Eurovision Song Contest and GDP

Following up on my previous post and the one before that, here is some more analysis of Eurovision Song Contest voting for this year. There are some interesting correlations between national tele-votes (not jury votes) and demographic variables, especially per capita GDP. As the map above shows, this is essentially a proxy for the northwest–southeast axis.

Iceland came 4th with the song 10 Years in spite of never actually competing; a positive COVID-19 test result restricted the band to their hotel; and they were judged based on a tape of their rehearsal performance. The richer Nordic countries seem to have been especially generous in this situation (see chart below).

Conversely, the winning song from Italy received generally lower tele-votes from the richer countries (I am not entirely sure why):

The song Je me casse from Malta came 7th overall. As with Iceland, the higher tele-votes came from the richer countries, although the pattern here is fuzzier than for Iceland. There are also some notable outliers: the Australian tele-vote of 8 for Malta probably reflects the 176,000 people of Maltese descent living in Australia.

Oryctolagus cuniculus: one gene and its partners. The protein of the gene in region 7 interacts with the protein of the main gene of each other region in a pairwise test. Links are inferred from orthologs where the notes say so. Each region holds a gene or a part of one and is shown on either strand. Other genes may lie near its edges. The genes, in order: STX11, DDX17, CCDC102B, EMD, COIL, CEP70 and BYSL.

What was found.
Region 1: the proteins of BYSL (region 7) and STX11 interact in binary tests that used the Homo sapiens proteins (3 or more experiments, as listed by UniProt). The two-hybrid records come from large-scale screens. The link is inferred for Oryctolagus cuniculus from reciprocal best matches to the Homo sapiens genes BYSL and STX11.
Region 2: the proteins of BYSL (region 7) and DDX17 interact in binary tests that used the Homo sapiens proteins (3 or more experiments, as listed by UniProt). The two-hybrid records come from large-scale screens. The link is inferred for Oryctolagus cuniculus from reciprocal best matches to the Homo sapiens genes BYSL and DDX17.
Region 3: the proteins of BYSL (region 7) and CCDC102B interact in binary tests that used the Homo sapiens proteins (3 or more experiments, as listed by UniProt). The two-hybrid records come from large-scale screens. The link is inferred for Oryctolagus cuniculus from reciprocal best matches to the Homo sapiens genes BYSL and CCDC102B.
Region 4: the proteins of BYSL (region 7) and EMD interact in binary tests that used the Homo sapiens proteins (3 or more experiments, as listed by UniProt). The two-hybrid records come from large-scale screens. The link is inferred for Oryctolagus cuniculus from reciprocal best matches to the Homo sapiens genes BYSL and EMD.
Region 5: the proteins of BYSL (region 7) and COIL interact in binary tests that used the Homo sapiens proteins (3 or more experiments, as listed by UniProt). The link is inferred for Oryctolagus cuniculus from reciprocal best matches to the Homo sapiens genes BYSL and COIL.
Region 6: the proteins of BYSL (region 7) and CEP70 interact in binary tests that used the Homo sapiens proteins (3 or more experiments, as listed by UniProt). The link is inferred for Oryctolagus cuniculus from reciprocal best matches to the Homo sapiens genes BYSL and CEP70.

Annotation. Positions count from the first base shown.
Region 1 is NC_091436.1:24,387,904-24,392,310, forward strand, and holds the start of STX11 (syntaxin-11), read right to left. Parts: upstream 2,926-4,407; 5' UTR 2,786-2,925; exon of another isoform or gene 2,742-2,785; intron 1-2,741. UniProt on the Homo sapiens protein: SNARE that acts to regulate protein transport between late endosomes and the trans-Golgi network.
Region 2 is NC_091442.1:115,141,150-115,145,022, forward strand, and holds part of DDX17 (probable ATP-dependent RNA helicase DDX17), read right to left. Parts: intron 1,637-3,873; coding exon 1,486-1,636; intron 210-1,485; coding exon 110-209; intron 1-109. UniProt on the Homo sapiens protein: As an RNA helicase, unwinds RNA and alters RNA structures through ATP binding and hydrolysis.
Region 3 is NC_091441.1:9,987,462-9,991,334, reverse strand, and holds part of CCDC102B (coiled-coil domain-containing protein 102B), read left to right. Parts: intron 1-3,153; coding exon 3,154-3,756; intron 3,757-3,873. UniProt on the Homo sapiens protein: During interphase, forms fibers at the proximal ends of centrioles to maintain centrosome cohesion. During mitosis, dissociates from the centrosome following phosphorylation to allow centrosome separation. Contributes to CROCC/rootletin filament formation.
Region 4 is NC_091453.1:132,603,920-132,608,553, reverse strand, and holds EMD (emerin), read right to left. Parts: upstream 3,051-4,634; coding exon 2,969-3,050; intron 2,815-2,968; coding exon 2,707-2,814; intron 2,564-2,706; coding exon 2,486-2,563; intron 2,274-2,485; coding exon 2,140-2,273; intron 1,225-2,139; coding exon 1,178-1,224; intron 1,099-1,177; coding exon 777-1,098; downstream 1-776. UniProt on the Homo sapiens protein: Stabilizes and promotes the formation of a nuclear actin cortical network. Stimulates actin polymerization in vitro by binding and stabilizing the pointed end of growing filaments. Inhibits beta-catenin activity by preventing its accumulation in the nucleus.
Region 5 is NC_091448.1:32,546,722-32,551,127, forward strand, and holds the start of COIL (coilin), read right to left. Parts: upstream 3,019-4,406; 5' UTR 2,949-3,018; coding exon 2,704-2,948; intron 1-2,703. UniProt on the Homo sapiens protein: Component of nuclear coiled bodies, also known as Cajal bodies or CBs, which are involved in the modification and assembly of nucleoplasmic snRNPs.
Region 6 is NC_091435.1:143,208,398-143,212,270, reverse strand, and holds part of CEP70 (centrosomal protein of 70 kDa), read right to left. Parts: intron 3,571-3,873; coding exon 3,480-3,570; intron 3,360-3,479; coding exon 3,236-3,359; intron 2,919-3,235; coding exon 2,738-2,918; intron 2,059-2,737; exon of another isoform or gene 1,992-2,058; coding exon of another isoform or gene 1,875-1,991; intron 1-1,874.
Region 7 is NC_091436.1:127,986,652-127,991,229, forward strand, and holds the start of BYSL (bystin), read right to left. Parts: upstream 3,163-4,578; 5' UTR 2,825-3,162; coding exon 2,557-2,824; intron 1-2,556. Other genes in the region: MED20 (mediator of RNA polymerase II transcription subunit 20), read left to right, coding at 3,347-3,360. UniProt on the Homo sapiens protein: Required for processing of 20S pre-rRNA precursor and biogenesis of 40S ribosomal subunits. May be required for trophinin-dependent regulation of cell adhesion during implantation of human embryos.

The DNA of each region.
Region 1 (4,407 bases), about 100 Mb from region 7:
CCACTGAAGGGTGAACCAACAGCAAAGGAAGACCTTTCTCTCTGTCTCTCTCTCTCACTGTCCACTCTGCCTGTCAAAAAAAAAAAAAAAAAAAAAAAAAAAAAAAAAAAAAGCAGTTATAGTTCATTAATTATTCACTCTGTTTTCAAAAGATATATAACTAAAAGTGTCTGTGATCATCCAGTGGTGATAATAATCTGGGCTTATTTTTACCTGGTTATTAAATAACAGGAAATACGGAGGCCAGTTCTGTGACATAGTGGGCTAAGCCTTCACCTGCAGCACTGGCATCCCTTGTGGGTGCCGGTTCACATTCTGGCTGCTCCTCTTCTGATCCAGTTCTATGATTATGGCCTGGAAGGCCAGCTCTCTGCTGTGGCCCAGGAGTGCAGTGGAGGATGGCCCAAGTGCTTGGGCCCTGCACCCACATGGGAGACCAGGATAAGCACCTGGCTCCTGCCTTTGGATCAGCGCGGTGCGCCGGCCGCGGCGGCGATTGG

Russia shows a pattern somewhat similar to Italy (p < 0.004, R2 = 22%), but this is simply because the former Soviet countries that vote for Russia are also the poorer ones. A better predictor can be obtained by counting Russian expatriates (p < 0.001, R2 = 44%).

And finally, here is a plot of tele-vote totals against jury vote totals. They differ substantially:

Eurovision Song Contest: More Analysis

Following up on my previous post, here is some more analysis of Eurovision Song Contest voting for this year. The maps above show a hierarchical clustering analysis on tele-voting (above) and jury voting (below), based on calculating simple Euclidean distance between vote vectors and on an assumption that countries would give themselves 12 points if they could. Some key differences between the four main clusters are highlighted in colour (note that Azerbaijan, Israel, the Netherlands, and the UK clustered alone or in a pair):